Once a prosperous and faithful people, the Israelites had lost everything. Yet, even in the times of greatest distress, people continue to live and press forward… A Levite man married a Levite woman and she conceived and bore a son. When he was born and she saw that he was good, she kept him hidden for three months. But a time came when she could no longer hide the child and she found herself making a basket to send her baby boy into the Nile.

Kneeling on the banks of the river, she kissed her son goodbye, placed him in the crude basket, and released him to the unknown. The boy’s sister, who was allowed to live in this new regime, sat along the dunes and watched her baby brother float down the river toward where a group of women we beginning to gather.

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Pharaoh’s daughter saw the basket among the reeds, and when she opened it she saw the boy, and took pity on him. She recognized that he was one of the Hebrew boys but she was compelled to be compassionate toward him. The sister, with a stroke of genius, realized that she had the opportunity to save her brother and stepped forward from her hiding place to address the princess. “Shall I go and find a nurse from the Hebrew woman to nurse the child for you?” Pharaoh’s daughter said to the young slave, “Yes.” So the girl went and found her mother, the mother of the child she had just released into the Nile, and brought her to the princess. Pharaoh’s daughter charged her, “Take this child and nurse it for me, and I will give you your wages for doing so.” So the mother received back her own son and nursed him. However, when the child grew up, she brought him back to Pharaoh’s daughter, and she adopted him as her son, and she called him Moses because “I drew him out of the water.”

This story about the birth and the childhood of Moses is one of the most familiar texts from the Old Testament. It has just the right amount of suspense, intrigue, serendipity, divine irony, human compassion, intervention, and it concludes with a happy ending. Moses’ birth has captivated faithful people for millennia and offers hope even amidst the most hopeless situations.

One of the greatest pastors I have ever known serves a new congregation in Northern Virginia. Jason Micheli has inspired countless Christians to envision a new life of faithfulness previously undiscovered. He played a pivotal role in my call to ministry, we have traveled on countless mission trips together, he presided over Lindsey’s and my wedding, but above all he is my friend.

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Jason and his wife Ali embody, for me, what a Christian relationship looks like. They support one another in their different ventures without overstepping their boundaries, they challenge each other to work for a better kingdom, and they believe in the Good News.

For a long time Jason and Ali knew that they wanted to adopt a child and they traveled to Guatemala when Gabriel was 15 months old to bring him home. As a young pastor and lawyer, Jason and Ali had busy schedules that were filled with numerous responsibilities that all dramatically changed the moment Gabriel entered their lives. They went from understanding and responding to the rhythms of one another to having a 15 month old living with them, a child who they were responsible for clothing, feeding, nurturing, and loving. I know that the first months must have been tough, but Ali and Jason are faithful people, they made mistakes and learned from them, they loved that precious child, and they continued to serve the needs of the community the entire time.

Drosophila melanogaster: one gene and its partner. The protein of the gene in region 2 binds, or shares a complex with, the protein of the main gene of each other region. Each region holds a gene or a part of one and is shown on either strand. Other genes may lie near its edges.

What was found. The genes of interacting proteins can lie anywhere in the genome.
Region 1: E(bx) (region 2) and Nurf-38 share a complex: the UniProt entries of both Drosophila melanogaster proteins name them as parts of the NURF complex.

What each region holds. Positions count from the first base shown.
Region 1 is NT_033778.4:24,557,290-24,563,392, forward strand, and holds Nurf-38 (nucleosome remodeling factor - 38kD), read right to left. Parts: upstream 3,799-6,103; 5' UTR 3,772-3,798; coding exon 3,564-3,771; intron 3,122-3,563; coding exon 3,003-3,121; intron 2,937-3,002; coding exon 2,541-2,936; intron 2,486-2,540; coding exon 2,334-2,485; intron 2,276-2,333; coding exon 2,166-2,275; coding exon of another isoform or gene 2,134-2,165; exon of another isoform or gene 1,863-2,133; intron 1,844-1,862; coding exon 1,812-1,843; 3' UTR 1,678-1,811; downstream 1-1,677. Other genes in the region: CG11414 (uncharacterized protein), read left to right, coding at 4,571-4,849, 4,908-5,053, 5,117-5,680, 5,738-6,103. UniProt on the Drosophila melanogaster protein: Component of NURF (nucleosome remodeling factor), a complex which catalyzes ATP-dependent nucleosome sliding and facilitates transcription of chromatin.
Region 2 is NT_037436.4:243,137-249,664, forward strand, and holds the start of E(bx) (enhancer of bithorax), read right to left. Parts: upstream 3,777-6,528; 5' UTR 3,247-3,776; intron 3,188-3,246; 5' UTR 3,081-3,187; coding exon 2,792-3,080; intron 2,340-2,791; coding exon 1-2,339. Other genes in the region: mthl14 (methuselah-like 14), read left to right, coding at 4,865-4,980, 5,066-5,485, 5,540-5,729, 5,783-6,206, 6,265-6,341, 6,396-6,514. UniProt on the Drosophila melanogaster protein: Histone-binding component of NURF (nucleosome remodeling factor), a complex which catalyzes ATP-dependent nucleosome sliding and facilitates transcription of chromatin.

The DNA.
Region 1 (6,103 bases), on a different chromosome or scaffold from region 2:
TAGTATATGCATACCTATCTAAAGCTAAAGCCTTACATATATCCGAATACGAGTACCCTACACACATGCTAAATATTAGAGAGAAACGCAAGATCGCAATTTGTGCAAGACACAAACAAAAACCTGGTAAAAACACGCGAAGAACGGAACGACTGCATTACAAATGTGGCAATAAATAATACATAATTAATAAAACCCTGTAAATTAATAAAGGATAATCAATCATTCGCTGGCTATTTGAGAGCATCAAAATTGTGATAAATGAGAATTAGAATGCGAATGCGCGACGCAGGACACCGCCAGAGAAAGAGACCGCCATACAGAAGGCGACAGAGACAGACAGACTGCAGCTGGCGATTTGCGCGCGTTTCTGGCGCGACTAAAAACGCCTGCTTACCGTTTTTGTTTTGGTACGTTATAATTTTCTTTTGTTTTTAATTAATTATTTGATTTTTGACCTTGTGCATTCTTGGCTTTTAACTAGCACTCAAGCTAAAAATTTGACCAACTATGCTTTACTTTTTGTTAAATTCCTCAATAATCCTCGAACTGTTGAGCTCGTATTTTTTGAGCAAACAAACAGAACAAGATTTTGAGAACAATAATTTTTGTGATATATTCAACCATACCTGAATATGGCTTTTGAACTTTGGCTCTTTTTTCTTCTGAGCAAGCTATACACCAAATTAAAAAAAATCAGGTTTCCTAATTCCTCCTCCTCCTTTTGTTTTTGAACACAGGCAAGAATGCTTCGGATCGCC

Jason and Gabriel

Jason and Gabriel

A year and a half later, just when the new patterns of life were finally becoming second nature, a lawyer who helped them find Gabriel contacted them. There was another family in the area who had adopted a 5 year old Guatemalan boy named Alexander, but they no longer wanted him. The lawyer recognized that Jason and Ali had recently adopted a child but wanted to find out if they would adopt another. However, the lawyer explained that this 5 year-old was supposedly very difficult, his adoptive family was ready to get rid of him, and he didn’t speak any English. Jason and Ali had a choice: lift this child out of the Nile, or let him continue to float down the river?

The story of Moses’ adoption by the Egyptian princess is filled with irony:

Pharaoh chose the Nile as the place where all Hebrew boys would be killed, and it became the means of salvation for the baby Moses.

The unnamed Levite mother saves her precious baby boy by doing precisely what Pharaoh commanded her to do.

The daughters of the Hebrews are allowed to live, and they are the one who subvert the plans of the mighty Pharaoh.

A member of the royal family, the Pharaoh’s daughter, ignores his policy, and saves the life of the one who will free the Hebrew people and destroy the Egyptian dynasty.

The Egyptian princess listens to the advice of the baby’s sister, a young slave girl.

The mother gets paid to do exactly what she wants to do most of all.

The princess gives the baby boy a name and in so doing says more than she could possibly know. Moses, the one who draws out, will draw God’s people out of slavery and lead them to the Promised Land.